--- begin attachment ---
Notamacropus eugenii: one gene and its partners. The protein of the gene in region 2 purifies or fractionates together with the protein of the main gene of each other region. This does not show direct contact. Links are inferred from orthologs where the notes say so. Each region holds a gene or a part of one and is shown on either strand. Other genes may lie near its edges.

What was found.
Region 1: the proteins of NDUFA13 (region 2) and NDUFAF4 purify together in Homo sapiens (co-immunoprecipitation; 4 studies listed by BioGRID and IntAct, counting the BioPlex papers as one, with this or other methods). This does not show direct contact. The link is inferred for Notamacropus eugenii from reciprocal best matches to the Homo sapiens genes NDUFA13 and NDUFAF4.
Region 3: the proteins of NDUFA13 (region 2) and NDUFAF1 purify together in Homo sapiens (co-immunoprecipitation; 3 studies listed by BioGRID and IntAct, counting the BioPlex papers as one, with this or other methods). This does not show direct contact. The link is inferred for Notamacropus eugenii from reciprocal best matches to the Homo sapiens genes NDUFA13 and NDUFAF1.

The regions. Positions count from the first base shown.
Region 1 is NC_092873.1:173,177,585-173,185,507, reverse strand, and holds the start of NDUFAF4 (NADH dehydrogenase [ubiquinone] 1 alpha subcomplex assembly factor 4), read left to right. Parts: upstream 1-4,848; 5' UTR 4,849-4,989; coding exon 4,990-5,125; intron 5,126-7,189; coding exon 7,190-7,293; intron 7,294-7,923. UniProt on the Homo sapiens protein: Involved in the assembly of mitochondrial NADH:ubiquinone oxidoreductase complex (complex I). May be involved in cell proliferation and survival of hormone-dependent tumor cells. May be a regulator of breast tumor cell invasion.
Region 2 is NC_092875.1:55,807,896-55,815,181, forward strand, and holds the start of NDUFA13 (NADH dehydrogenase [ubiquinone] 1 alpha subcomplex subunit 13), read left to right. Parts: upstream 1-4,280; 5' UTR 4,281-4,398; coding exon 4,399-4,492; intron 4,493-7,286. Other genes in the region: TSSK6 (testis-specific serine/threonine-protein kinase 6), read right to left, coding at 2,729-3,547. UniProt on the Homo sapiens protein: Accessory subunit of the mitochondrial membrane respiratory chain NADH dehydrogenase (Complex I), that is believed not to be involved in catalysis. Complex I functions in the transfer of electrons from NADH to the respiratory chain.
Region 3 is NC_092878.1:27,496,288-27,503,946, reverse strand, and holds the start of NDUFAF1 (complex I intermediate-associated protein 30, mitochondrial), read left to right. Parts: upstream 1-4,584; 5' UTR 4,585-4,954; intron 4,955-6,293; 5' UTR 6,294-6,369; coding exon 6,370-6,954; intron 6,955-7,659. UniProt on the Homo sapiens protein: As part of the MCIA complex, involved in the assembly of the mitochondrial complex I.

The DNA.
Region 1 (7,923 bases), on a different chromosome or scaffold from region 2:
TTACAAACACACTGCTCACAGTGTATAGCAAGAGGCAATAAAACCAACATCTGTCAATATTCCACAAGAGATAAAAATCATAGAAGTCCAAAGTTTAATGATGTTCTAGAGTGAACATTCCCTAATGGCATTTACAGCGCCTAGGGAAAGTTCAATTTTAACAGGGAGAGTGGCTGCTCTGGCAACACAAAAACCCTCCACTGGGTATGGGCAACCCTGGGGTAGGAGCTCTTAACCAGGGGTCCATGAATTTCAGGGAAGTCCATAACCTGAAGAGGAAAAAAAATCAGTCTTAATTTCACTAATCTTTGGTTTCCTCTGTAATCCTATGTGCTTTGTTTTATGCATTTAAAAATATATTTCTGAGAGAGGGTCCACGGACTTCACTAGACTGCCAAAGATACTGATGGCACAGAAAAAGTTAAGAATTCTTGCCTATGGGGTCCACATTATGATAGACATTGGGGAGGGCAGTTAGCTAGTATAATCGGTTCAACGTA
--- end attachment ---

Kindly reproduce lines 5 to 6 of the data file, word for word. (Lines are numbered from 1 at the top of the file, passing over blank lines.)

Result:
The regions. Positions count from the first base shown.
Region 1 is NC_092873.1:173,177,585-173,185,507, reverse strand, and holds the start of NDUFAF4 (NADH dehydrogenase [ubiquinone] 1 alpha subcomplex assembly factor 4), read left to right. Parts: upstream 1-4,848; 5' UTR 4,849-4,989; coding exon 4,990-5,125; intron 5,126-7,189; coding exon 7,190-7,293; intron 7,294-7,923. UniProt on the Homo sapiens protein: Involved in the assembly of mitochondrial NADH:ubiquinone oxidoreductase complex (complex I). May be involved in cell proliferation and survival of hormone-dependent tumor cells. May be a regulator of breast tumor cell invasion.